• 14.
    Dabestani, Saeed
    et al.
    Department of Urology, Skåne University Hospital, Malmö, Sweden.
    Thorstenson, Andreas
    Section of Urology, Department of Molecular Medicine and Surgery, Karolinska Institute Solna, Stockholm, Sweden.
    Lindblad, Per
    Örebro universitet, Institutionen för medicinska vetenskaper. Department of Urology, Örebro University Hospital, Örebro, Sweden.
    Harmenberg, Ulrika
    Department of Oncology, Karolinska University Hospital, Solna, Stockholm, Sweden.
    Ljungberg, Börje
    Department of Surgical and Perioperative Sciences, Urology and Andrology, Umeå University, Umeå, Sweden.
    Lundstam, Sven
    Department of Urology, Sahlgrenska University Hospital, Gothenburg, Sweden.
    Renal cell carcinoma recurrences and metastases in primary non-metastatic patients: a population-based study2016Ingår i: World journal of urology, ISSN 0724-4983, E-ISSN 1433-8726, Vol. 34, nr 8, s. 1081-1086Artikel i tidskrift (Refereegranskat)
    Abstract [en]

    Purpose: To present the occurrence of metastases and local recurrences in primary non-metastatic patients with renal cell carcinoma (RCC) in a contemporary Swedish population-based cohort.

    Methods: Between 2005 and 2009, a total of 4527 patients were included in the prospective National Swedish Kidney Cancer Register accounting for nearly all RCC patients in Sweden. Among M0 patients, 472 (13 %) had no follow-up data registered within 5-year follow-up time and were excluded from the analysis.

    Results: In total, 939 (21 %) had distant metastases at presentation with a decrease from 23 to 18 % during the inclusion period. Of 3107 patients with follow-up data and with M0 disease, 623 (20 %) were diagnosed with a tumor recurrence during 5-year follow-up. Mean time to recurrence was 24 months (SD ± 20 months). Among these, 570 patients (92 %) were at primary diagnosis treated with radical nephrectomy, 23 patients (3.7 %) with partial nephrectomy and 12 patients (1.9 %) with minimally invasive treatments. The most frequent sites of metastases were lung (54 %), lymph nodes (22 %) and bone (20 %). The treatment of recurrence was in 50 % systemic treatments, while metastasectomy was performed in 17 % of the patients, out of which 68 % were with a curative intention.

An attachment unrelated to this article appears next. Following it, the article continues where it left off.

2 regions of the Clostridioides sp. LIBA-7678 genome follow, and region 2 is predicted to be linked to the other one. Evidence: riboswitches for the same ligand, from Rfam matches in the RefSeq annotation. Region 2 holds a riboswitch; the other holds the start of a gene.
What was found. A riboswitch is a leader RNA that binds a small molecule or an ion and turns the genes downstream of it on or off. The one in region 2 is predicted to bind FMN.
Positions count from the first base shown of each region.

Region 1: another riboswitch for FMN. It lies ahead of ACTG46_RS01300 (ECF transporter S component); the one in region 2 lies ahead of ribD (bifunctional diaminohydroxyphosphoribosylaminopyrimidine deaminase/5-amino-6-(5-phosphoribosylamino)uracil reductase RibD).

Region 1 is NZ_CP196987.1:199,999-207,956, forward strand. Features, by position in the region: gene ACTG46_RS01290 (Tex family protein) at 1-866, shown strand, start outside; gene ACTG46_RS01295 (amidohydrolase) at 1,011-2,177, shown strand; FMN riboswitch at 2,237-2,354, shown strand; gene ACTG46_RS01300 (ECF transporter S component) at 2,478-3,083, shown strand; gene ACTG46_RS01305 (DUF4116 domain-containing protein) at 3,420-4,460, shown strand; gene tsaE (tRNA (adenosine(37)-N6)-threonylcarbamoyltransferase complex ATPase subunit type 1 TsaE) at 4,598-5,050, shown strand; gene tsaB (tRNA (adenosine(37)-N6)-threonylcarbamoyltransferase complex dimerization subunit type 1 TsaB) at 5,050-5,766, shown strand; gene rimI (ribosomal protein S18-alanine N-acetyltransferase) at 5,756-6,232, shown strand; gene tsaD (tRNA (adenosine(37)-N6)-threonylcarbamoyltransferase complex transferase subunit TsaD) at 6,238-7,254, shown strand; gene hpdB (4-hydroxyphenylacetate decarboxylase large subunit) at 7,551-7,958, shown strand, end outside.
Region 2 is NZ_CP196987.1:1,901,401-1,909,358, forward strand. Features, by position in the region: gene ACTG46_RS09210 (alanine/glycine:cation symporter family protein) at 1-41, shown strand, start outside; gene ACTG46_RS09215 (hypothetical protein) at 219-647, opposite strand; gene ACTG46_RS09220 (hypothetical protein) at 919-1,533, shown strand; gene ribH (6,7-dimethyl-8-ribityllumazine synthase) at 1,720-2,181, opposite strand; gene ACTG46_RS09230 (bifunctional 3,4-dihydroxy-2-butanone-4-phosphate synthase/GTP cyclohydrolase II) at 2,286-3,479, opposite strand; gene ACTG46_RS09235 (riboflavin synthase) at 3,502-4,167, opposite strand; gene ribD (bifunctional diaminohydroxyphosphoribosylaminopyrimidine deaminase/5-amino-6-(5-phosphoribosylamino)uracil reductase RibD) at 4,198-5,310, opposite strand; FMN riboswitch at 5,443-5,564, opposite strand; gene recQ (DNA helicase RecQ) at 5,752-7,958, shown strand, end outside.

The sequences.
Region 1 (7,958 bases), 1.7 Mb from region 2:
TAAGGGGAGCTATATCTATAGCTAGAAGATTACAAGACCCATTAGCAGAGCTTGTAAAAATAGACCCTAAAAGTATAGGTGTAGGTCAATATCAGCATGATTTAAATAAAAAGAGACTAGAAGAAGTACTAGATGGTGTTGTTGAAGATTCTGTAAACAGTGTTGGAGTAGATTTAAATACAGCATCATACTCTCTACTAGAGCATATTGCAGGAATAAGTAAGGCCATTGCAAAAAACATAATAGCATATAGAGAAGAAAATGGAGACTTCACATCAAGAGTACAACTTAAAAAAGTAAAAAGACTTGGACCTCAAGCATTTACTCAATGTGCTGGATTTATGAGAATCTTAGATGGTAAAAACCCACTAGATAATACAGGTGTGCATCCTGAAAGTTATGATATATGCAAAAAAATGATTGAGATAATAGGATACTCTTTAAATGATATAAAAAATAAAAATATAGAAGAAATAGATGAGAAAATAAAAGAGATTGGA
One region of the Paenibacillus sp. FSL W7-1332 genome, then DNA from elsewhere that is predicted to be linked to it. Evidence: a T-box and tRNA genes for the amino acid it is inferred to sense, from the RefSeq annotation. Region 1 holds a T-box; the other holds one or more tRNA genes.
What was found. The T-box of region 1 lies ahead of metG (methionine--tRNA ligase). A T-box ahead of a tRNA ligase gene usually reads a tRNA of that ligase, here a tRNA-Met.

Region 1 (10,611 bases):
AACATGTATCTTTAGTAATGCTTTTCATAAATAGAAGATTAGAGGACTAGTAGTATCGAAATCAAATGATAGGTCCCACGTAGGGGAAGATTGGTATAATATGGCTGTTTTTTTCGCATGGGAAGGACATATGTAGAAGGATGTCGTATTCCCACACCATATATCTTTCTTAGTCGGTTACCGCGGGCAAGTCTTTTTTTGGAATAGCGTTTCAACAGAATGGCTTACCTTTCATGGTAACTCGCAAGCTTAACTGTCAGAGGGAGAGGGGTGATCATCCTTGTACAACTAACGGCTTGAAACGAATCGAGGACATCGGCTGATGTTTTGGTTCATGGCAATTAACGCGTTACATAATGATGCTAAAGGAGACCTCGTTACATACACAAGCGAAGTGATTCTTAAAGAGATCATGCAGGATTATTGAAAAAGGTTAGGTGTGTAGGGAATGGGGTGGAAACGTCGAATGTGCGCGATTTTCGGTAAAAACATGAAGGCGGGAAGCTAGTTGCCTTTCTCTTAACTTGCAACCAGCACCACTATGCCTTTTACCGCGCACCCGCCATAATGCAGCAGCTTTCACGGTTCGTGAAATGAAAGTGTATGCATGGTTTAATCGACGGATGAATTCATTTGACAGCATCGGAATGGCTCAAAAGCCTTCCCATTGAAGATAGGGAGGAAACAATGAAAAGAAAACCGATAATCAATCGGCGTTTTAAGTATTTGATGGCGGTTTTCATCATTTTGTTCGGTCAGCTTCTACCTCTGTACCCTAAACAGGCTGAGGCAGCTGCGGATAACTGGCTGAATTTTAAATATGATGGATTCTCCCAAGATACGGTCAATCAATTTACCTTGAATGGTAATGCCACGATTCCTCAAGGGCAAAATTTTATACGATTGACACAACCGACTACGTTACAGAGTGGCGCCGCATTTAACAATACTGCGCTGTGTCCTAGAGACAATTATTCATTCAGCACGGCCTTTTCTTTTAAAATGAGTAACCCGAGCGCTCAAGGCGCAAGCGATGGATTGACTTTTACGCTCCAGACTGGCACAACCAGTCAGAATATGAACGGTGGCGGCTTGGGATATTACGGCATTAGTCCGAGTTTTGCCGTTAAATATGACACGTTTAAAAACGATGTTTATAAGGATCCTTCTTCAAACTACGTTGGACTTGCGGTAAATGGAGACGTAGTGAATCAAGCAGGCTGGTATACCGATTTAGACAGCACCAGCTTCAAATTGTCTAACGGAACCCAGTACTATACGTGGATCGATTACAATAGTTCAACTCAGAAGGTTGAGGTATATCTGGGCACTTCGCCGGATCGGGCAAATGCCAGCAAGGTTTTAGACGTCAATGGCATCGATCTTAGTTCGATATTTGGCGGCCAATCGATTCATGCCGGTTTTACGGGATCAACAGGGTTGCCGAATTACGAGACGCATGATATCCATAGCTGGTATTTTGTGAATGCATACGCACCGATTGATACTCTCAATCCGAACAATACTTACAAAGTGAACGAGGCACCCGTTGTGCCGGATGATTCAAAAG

Conclusions: In this population-based study, 21 % of the patients had metastatic disease at presentation, with a decreasing trend over the study period. During 5-year follow-up, 20 % of the primary non-metastatic patients had recurrent disease. Of the patients with recurrence, half were given systemic oncological treatment and 17 % underwent metastasectomy.